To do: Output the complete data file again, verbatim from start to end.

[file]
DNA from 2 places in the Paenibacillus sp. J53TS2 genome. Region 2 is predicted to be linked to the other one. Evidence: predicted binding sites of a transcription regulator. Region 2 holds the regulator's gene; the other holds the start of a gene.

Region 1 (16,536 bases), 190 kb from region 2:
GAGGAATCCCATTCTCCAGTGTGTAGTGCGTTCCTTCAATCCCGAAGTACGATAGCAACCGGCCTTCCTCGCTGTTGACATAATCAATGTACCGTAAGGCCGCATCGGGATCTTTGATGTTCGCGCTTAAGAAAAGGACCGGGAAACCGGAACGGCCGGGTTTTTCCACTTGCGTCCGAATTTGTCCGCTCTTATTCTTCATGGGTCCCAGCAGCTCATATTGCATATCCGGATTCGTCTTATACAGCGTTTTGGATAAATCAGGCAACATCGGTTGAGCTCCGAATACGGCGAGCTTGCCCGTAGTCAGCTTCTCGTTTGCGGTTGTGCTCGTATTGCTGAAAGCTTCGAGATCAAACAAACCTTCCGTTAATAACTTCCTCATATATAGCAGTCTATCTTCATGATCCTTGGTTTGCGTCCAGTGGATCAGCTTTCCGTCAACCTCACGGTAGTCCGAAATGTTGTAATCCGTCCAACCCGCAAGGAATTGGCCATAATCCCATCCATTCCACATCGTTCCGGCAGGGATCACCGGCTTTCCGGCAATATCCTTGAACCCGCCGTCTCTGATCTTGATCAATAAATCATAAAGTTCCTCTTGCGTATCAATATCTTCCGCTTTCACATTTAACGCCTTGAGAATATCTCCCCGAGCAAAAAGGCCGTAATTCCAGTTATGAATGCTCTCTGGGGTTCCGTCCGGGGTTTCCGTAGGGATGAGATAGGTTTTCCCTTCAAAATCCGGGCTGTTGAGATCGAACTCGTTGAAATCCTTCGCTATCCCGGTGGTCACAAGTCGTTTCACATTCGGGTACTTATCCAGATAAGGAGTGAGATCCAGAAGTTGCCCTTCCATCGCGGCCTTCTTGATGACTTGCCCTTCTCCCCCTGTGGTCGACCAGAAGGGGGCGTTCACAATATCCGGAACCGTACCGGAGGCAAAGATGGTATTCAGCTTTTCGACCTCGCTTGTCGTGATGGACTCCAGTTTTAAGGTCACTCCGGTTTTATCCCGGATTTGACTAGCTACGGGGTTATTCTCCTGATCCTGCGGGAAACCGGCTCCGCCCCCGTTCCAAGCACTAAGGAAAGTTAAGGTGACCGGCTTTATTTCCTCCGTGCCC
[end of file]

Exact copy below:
DNA from 2 places in the Paenibacillus sp. J53TS2 genome. Region 2 is predicted to be linked to the other one. Evidence: predicted binding sites of a transcription regulator. Region 2 holds the regulator's gene; the other holds the start of a gene.

Region 1 (16,536 bases), 190 kb from region 2:
GAGGAATCCCATTCTCCAGTGTGTAGTGCGTTCCTTCAATCCCGAAGTACGATAGCAACCGGCCTTCCTCGCTGTTGACATAATCAATGTACCGTAAGGCCGCATCGGGATCTTTGATGTTCGCGCTTAAGAAAAGGACCGGGAAACCGGAACGGCCGGGTTTTTCCACTTGCGTCCGAATTTGTCCGCTCTTATTCTTCATGGGTCCCAGCAGCTCATATTGCATATCCGGATTCGTCTTATACAGCGTTTTGGATAAATCAGGCAACATCGGTTGAGCTCCGAATACGGCGAGCTTGCCCGTAGTCAGCTTCTCGTTTGCGGTTGTGCTCGTATTGCTGAAAGCTTCGAGATCAAACAAACCTTCCGTTAATAACTTCCTCATATATAGCAGTCTATCTTCATGATCCTTGGTTTGCGTCCAGTGGATCAGCTTTCCGTCAACCTCACGGTAGTCCGAAATGTTGTAATCCGTCCAACCCGCAAGGAATTGGCCATAATCCCATCCATTCCACATCGTTCCGGCAGGGATCACCGGCTTTCCGGCAATATCCTTGAACCCGCCGTCTCTGATCTTGATCAATAAATCATAAAGTTCCTCTTGCGTATCAATATCTTCCGCTTTCACATTTAACGCCTTGAGAATATCTCCCCGAGCAAAAAGGCCGTAATTCCAGTTATGAATGCTCTCTGGGGTTCCGTCCGGGGTTTCCGTAGGGATGAGATAGGTTTTCCCTTCAAAATCCGGGCTGTTGAGATCGAACTCGTTGAAATCCTTCGCTATCCCGGTGGTCACAAGTCGTTTCACATTCGGGTACTTATCCAGATAAGGAGTGAGATCCAGAAGTTGCCCTTCCATCGCGGCCTTCTTGATGACTTGCCCTTCTCCCCCTGTGGTCGACCAGAAGGGGGCGTTCACAATATCCGGAACCGTACCGGAGGCAAAGATGGTATTCAGCTTTTCGACCTCGCTTGTCGTGATGGACTCCAGTTTTAAGGTCACTCCGGTTTTATCCCGGATTTGACTAGCTACGGGGTTATTCTCCTGATCCTGCGGGAAACCGGCTCCGCCCCCGTTCCAAGCACTAAGGAAAGTTAAGGTGACCGGCTTTATTTCCTCCGTGCCC